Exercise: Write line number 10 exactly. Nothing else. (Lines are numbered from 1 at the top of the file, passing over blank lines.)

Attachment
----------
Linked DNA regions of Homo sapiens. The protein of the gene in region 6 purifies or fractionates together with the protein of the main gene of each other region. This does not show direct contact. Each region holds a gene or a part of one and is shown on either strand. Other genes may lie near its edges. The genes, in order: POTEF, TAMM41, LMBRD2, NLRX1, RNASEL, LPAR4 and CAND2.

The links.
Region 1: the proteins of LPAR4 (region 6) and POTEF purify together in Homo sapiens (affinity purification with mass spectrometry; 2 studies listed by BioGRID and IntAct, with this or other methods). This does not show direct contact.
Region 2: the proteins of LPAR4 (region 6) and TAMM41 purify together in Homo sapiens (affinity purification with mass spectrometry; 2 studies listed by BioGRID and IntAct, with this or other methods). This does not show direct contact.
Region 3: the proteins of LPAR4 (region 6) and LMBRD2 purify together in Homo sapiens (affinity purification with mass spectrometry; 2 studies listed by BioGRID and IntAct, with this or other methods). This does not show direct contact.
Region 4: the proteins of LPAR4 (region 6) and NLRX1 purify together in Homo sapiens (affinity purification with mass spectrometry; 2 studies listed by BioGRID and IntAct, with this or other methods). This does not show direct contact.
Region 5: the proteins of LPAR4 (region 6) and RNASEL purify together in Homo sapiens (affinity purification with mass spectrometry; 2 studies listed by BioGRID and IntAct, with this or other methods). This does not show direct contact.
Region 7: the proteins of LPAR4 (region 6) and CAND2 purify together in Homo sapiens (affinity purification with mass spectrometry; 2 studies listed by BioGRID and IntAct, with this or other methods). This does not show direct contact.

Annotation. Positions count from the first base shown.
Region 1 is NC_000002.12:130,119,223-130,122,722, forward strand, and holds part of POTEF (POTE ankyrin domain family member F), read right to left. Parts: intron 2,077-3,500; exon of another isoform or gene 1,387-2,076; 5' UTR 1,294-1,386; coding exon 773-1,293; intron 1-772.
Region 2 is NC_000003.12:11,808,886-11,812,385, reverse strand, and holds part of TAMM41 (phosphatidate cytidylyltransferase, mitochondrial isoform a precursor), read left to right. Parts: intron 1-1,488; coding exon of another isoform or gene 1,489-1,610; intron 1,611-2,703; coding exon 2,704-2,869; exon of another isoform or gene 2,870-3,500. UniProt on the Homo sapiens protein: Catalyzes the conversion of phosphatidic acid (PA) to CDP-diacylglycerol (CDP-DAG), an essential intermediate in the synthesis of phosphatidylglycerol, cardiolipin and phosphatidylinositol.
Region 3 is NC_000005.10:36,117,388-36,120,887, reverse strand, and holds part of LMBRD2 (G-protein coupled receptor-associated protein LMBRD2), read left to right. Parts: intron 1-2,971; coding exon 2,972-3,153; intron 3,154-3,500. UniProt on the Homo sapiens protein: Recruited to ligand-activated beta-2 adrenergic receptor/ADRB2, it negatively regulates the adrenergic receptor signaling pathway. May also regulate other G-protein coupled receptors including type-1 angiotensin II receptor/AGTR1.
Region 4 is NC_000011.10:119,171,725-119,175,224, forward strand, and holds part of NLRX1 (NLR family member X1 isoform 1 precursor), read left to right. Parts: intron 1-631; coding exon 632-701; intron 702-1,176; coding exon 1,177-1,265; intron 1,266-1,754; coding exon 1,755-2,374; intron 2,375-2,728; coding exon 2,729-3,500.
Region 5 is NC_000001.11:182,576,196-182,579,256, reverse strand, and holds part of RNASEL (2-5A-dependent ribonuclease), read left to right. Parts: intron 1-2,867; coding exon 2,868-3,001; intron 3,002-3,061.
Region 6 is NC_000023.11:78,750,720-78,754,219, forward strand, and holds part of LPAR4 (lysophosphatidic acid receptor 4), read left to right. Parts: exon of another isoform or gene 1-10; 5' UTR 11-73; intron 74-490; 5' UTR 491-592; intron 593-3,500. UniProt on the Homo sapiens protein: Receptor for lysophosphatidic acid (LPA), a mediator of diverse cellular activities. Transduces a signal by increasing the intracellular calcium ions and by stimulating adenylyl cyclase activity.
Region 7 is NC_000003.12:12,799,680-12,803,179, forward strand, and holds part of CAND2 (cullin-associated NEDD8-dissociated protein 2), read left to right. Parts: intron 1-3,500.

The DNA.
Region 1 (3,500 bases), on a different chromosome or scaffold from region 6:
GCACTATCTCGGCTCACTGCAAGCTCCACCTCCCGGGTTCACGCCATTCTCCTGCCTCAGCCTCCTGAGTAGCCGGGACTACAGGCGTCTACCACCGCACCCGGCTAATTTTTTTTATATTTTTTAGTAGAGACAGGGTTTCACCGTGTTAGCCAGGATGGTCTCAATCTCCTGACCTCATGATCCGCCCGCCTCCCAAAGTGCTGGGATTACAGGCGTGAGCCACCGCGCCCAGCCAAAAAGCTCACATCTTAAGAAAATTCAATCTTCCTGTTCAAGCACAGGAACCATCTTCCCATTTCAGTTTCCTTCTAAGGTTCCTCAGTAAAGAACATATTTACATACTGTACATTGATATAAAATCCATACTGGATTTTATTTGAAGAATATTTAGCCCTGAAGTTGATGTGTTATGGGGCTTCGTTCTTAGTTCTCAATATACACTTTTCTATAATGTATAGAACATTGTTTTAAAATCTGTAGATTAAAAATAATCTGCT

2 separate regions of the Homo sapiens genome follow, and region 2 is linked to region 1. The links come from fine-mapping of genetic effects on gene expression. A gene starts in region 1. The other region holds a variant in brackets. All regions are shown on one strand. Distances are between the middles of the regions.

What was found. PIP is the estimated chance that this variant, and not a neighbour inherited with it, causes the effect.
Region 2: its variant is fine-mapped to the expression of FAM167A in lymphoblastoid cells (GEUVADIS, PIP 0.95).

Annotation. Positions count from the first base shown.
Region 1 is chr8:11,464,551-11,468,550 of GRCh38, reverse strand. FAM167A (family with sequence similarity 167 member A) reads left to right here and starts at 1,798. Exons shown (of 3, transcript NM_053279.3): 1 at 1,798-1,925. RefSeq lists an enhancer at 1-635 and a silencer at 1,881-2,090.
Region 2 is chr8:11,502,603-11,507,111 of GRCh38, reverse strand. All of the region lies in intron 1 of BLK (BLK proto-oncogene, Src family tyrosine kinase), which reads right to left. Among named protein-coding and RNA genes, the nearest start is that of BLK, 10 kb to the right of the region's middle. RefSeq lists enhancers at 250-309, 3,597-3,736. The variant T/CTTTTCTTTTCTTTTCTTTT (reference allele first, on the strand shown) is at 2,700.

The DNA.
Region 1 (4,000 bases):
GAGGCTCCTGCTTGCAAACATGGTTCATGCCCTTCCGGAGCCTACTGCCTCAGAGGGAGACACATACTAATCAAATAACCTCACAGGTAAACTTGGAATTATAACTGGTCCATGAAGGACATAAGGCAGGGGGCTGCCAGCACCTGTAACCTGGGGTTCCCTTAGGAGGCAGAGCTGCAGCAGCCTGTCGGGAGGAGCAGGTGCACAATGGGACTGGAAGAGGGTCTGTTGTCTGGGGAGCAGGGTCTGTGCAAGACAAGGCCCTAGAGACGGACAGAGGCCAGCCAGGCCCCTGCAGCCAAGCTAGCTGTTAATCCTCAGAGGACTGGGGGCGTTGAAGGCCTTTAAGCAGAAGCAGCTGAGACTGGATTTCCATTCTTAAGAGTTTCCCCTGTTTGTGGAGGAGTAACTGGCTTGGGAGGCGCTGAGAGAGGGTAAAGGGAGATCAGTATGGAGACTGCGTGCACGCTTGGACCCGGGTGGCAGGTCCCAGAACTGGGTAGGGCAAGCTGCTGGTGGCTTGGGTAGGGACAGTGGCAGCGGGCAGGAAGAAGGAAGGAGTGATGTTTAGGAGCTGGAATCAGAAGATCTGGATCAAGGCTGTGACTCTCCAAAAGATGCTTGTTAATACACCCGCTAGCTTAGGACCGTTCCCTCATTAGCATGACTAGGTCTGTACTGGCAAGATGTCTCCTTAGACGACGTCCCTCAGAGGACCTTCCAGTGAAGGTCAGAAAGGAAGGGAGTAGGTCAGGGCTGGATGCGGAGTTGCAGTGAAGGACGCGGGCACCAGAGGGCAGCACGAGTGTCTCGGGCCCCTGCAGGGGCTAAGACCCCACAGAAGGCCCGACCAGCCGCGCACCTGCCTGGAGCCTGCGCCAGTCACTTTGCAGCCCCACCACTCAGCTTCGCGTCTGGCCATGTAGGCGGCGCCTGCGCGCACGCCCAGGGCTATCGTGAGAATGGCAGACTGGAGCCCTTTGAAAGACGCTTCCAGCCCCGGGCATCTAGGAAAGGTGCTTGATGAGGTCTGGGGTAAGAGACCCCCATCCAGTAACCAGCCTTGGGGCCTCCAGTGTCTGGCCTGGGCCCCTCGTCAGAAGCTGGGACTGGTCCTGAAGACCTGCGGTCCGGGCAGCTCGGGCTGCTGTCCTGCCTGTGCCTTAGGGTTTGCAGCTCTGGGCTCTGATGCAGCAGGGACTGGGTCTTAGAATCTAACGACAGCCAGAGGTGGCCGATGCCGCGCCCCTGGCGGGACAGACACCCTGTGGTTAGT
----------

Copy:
Region 1 is NC_000002.12:130,119,223-130,122,722, forward strand, and holds part of POTEF (POTE ankyrin domain family member F), read right to left. Parts: intron 2,077-3,500; exon of another isoform or gene 1,387-2,076; 5' UTR 1,294-1,386; coding exon 773-1,293; intron 1-772.